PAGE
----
Learn about what makes the Universal Windows Platform stand out.
- [Instructor] Have you ever come across the issue of responsive design? Designing a stellar experience for every type of device is one of the most expensive and difficult aspects of modern application development. With so many platforms and device families it can be hard to make a great app for everyone. With the Universal Windows Platform, or UWP, you can write an application once and run it on any Windows 10 device family. Long gone are the days when you needed separate apps and separate code bases for desktop devices, phones, or consoles. As the UWP evolves, the range and variety of devices will continue to grow as well.
The UWP is also unique in the sense that it is the first client platform built atop .NET Core. And the only platform that is supported by .NET Native. What this means for you is more code shareability, room for faster renovation, and performance gains for your app. Not only that, but the skills learned while building UWPs will be transferable to any platform that implements .NET Standard. Now I know I just threw a lot of .NET vocab words around. That is because the evolution of .NET has played a big role in making the Universal Windows Platform such a great platform to develop for.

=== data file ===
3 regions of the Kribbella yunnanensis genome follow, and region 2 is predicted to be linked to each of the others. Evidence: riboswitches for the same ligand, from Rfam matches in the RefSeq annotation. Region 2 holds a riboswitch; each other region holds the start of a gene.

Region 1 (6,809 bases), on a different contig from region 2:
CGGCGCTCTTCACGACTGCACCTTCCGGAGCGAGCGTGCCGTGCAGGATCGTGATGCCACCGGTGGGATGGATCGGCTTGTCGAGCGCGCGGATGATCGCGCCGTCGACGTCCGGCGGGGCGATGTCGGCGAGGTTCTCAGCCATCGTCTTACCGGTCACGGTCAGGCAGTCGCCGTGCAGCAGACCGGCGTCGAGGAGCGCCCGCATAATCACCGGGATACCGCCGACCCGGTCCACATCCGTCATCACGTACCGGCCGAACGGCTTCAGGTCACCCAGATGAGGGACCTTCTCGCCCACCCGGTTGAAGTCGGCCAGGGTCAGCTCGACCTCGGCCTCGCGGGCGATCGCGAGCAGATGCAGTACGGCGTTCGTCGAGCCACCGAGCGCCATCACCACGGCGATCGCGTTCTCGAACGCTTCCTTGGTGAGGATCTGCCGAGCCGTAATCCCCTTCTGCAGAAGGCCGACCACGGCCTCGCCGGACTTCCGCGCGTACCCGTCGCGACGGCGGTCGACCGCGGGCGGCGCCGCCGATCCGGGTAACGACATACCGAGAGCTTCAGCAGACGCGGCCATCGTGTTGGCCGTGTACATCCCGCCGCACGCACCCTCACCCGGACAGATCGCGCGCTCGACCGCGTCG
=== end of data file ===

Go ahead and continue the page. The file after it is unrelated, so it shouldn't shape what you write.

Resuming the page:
As you build your app these terms will be ingrained into your own vocabulary and you'll recognize exactly how they play a part in UWP. We know that software development is evolving quickly. Applications are updated at an increasingly faster pace. There are more and more apps for every possible situation. And the landscape of devices has grown exponentially. In my opinion, the Universal Windows Platform makes building apps for Windows easier today than ever before.
- Working with .NET for UWP app development
- Establishing application architecture
- Configuring Azure services
- Configuring the mobile app service backend
- Testing and publishing the service backend
- Using Facebook authentication
- Using XAML
- Client server abstraction API
- Using the UWP community toolkit
- Styling app views
- Creating adaptive views
- Testing an app for multiple user accounts
- Publishing to the Windows Store
- Sideloading app packages